Republicans are doing their darnedest to make everyone think Senator Elizabeth Warren is no different than Hillary Clinton, and that, of course, is going to backfire on them:
The elite, ambitious candidate, saying one thing on the stump but another to wealthy donors, willing to cede big dreams for incremental, pragmatic fixes … You recognize her, right? Of course you do. She’s Massachusetts Senator and progressive firebrand Elizabeth Warren, who in the past few weeks has co-sponsored Bernie Sanders’s new Medicare for All bill, introduced a bill to preempt state right-to-work laws, prepared to take on leaders of Wells Fargo and Equifax on the Senate floor … and been hit with a blast of right-wing messaging and mainstream news coverage that feels positively uncanny.
The playbook that the right is running against Warren — seeding early criticism designed to weaken her from the left — is pretty ballsy, given that Warren has been a standard-bearer, the crusading, righteous politician who by many measures activated the American left in the years before Bernie Sanders mounted his presidential campaign. Warren is the candidate who many cited in 2016 as the anti-Clinton: the outspoken, uncompromisingly progressive woman they would have supported unreservedly had she only run. Yet now, as many hope and speculate that she might run in 2020, the right is investing in a story line about Warren that is practically indistinguishable from the one they peddled for years about Clinton. And even in these early days, some of that narrative is finding its way into mainstream coverage of Warren, and in lefty reactions to it.
It’s a literal investment, one that may mean that conservatives see Warren as among the most dangerous of their future presidential opposition. Last week, Politico reported on efforts by the right to obstruct plenty of potential Trump 2020 challengers, many of them up for reelection in 2018, including Ohio senator Sherrod Brown, New York senator Kirsten Gillibrand, and Minnesota senator Amy Klobuchar. But most notable was the $150,000 sunk by conservative hedge-fund billionaire and Breitbart benefactor Robert Mercer into a super-PAC called Massachusetts First, built specifically to target Warren.
With Warren, Democrats have a solidly progressive voice that has never backed down from a fight. She's good on television, she explains how people are being cheated better than anyone alive, and she's a fighter. But there are so many subtle things at work. The mere fact that they're going to spend millions making her look bad must mean that she's the very thing they fear--someone with the moral authority to call them on their bullshit.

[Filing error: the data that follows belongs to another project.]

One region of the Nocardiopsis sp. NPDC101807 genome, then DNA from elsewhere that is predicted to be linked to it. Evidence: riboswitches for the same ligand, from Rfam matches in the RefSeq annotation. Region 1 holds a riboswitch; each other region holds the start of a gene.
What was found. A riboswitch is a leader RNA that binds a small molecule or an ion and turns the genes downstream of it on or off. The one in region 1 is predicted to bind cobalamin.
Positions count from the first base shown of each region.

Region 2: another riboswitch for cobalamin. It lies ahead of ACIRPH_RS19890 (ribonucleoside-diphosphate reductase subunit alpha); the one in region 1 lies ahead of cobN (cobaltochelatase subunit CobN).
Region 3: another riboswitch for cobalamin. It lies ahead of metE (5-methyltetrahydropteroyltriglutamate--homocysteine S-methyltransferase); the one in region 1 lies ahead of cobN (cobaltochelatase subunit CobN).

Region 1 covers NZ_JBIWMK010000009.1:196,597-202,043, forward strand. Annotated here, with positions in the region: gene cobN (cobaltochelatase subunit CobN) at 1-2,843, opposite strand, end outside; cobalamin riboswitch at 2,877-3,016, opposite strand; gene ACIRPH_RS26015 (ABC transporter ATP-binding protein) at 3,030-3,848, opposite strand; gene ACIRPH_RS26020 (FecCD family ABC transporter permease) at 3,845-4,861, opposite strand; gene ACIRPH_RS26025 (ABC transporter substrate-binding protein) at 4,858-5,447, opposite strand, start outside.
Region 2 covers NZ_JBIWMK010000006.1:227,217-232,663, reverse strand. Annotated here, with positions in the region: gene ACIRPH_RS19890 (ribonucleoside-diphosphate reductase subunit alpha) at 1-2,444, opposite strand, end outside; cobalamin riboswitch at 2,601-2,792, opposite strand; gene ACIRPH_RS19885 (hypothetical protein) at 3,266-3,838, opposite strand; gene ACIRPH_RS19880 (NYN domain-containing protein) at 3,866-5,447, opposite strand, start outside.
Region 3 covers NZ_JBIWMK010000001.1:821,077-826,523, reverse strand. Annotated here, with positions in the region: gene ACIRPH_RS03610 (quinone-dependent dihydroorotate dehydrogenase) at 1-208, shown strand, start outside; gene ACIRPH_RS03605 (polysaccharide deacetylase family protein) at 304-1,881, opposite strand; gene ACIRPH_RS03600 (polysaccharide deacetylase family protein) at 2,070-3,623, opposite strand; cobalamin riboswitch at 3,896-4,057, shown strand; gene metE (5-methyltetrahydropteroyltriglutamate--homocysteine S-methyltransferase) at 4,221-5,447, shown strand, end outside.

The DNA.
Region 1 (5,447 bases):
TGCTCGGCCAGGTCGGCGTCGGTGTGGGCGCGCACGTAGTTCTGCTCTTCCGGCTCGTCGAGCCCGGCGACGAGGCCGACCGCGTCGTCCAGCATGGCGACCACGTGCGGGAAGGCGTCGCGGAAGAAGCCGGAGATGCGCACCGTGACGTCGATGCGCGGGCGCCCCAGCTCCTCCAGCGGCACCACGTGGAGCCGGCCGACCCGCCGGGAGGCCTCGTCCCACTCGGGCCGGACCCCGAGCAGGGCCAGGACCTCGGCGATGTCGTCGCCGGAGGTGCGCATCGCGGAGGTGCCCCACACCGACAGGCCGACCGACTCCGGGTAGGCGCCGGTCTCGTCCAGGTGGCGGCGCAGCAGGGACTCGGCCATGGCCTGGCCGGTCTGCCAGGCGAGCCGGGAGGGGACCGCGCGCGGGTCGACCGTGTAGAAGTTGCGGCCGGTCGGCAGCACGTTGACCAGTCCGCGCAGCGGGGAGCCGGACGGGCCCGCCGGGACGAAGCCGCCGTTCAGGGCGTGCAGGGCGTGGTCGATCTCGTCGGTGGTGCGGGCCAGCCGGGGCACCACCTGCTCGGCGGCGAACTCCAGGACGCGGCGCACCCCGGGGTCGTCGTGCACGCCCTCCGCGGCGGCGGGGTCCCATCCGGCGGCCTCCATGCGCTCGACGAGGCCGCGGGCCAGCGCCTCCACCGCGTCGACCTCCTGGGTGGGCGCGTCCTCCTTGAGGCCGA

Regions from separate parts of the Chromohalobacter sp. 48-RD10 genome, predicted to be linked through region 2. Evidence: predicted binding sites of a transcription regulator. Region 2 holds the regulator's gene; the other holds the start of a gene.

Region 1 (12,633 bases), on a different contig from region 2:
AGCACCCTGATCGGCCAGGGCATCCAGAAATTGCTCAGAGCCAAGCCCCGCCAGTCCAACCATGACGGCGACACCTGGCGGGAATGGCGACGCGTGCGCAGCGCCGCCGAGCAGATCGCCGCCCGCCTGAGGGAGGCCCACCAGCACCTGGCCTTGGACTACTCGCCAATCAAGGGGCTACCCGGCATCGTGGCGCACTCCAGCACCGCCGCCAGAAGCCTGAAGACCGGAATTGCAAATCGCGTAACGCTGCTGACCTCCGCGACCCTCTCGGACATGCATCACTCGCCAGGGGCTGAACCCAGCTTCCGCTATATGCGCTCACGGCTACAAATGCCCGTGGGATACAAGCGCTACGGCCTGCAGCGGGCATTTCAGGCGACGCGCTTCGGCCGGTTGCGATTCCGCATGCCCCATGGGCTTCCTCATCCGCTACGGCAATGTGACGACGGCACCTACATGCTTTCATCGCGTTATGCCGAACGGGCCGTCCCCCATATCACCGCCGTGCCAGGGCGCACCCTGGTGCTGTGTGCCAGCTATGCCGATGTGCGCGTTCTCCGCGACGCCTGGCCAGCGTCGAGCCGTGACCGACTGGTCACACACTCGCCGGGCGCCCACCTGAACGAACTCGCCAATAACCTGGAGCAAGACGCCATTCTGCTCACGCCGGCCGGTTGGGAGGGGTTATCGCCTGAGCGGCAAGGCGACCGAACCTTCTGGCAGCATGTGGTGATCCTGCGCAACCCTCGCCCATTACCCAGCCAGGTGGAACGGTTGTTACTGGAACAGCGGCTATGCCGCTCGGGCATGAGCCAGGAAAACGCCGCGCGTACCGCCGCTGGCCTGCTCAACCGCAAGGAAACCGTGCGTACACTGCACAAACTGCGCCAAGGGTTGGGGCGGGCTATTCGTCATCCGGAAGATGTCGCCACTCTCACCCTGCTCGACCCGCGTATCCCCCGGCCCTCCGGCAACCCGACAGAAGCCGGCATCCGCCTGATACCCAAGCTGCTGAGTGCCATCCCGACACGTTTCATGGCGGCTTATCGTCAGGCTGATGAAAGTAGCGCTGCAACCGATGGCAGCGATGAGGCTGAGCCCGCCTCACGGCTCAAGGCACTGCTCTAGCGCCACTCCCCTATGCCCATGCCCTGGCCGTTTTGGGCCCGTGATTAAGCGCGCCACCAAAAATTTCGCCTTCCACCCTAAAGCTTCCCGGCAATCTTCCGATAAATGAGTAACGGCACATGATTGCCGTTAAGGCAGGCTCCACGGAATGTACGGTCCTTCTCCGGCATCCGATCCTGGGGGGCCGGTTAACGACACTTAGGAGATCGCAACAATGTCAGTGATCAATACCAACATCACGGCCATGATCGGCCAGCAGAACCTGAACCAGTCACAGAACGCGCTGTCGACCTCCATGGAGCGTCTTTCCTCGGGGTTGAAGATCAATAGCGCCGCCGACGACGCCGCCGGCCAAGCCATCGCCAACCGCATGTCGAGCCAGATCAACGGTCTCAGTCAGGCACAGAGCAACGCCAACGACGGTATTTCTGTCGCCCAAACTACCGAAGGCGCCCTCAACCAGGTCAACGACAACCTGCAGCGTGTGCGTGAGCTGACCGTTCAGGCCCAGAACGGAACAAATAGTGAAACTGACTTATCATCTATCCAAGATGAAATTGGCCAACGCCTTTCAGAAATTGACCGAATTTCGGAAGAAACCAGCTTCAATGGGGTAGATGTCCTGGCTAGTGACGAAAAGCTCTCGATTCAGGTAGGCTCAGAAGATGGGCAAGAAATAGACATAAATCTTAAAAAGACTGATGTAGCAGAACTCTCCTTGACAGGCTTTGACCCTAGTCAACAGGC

More of that, please.
There's a tremendous amount of bias and sexism at work, and the article cited above goes into that. But here, for instance, is what happens when you Google her image. I just typed in "Elizabeth Warren" and scrolled down a bit. Here's what I got:
In many of these images, there is the stern, unsmiling Warren with her finger up, making a point. Is that because she's always yelling at white men about anything and everything or is this meant to paint her as humorless and painstakingly aggressive?
Are they trying to turn her into a nag, in other words?
I wouldn't put it past anyone to attack her for the very thing that makes her a great leader. Her ability to identify who is stealing from the American people and how they're doing it and why they're getting away with it makes her dangerous. I also think that her decision not to support Bernie Sanders means that she is smarter and savvier than people realize. She saw through him, and she didn't buy into the watered-down contrarianism that he was selling. The only way to help people is through the Democratic Party. Tearing down Democrats elects more Republicans, plain and simple.
It's up to Democrats to support her. If the shrill and desperate money people on the right think she's a threat, it means she's doing the right thing.